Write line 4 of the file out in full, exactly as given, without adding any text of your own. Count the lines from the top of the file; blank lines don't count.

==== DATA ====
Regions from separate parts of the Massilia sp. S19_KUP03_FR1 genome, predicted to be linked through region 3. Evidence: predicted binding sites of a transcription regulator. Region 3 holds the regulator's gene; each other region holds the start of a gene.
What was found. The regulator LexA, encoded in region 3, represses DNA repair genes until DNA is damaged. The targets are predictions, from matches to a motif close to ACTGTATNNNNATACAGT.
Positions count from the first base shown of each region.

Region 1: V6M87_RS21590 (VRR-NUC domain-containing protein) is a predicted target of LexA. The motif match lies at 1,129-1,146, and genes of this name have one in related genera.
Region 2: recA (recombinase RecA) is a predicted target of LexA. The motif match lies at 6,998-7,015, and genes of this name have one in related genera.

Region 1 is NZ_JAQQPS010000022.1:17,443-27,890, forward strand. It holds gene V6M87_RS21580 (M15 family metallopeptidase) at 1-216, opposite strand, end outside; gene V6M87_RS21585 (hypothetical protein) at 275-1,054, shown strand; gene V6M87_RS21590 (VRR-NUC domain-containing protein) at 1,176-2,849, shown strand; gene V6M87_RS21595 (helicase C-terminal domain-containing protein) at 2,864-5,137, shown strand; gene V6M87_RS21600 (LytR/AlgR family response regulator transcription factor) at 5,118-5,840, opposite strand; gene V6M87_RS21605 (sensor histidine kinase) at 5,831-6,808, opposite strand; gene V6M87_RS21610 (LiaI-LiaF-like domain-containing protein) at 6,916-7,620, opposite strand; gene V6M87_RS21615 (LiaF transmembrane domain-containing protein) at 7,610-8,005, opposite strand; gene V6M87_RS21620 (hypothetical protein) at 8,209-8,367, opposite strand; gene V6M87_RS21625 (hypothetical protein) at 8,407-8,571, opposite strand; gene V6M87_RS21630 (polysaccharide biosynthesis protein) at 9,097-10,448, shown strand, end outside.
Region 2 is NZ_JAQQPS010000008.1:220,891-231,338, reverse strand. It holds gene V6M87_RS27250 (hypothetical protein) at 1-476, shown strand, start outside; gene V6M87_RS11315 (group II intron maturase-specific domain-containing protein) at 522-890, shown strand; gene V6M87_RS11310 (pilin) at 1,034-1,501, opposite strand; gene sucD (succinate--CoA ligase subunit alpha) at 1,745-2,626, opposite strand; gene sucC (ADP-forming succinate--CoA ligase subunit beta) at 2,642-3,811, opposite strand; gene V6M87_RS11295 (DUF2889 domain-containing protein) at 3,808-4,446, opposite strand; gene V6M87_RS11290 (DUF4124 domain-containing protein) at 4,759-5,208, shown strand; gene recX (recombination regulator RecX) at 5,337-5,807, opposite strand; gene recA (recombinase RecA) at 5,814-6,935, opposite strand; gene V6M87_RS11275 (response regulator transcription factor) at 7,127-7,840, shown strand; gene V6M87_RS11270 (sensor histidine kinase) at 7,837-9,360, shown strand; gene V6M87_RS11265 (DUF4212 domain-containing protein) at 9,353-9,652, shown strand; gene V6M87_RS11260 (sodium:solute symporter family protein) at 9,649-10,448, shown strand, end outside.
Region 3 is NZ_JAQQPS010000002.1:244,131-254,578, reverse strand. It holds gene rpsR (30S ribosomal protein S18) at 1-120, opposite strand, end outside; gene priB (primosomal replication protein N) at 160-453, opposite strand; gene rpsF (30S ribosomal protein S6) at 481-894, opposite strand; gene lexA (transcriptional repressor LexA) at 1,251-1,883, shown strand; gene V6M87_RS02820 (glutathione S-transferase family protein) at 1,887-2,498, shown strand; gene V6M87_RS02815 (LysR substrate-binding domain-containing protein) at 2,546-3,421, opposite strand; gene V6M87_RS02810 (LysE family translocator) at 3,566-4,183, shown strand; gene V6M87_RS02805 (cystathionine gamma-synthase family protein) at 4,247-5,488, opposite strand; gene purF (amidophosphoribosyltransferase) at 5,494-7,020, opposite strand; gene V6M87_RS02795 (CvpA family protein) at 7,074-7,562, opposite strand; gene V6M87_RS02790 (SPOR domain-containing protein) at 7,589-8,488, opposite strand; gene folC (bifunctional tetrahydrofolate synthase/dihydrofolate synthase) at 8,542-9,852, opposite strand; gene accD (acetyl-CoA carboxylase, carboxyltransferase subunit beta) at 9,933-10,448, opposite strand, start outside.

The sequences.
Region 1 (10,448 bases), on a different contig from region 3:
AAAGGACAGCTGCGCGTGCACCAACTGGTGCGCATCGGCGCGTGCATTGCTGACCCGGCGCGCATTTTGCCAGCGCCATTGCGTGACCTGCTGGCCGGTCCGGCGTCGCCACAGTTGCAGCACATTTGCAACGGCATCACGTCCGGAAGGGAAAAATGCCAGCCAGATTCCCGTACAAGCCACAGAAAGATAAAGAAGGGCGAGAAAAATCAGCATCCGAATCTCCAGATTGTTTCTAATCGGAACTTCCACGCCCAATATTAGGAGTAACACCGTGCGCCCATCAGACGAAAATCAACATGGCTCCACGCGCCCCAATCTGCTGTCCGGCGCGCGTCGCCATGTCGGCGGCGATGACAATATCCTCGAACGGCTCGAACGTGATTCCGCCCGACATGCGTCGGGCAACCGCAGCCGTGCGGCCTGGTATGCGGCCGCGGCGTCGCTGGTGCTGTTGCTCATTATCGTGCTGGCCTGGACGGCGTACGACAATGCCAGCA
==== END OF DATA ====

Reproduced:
Region 1: V6M87_RS21590 (VRR-NUC domain-containing protein) is a predicted target of LexA. The motif match lies at 1,129-1,146, and genes of this name have one in related genera.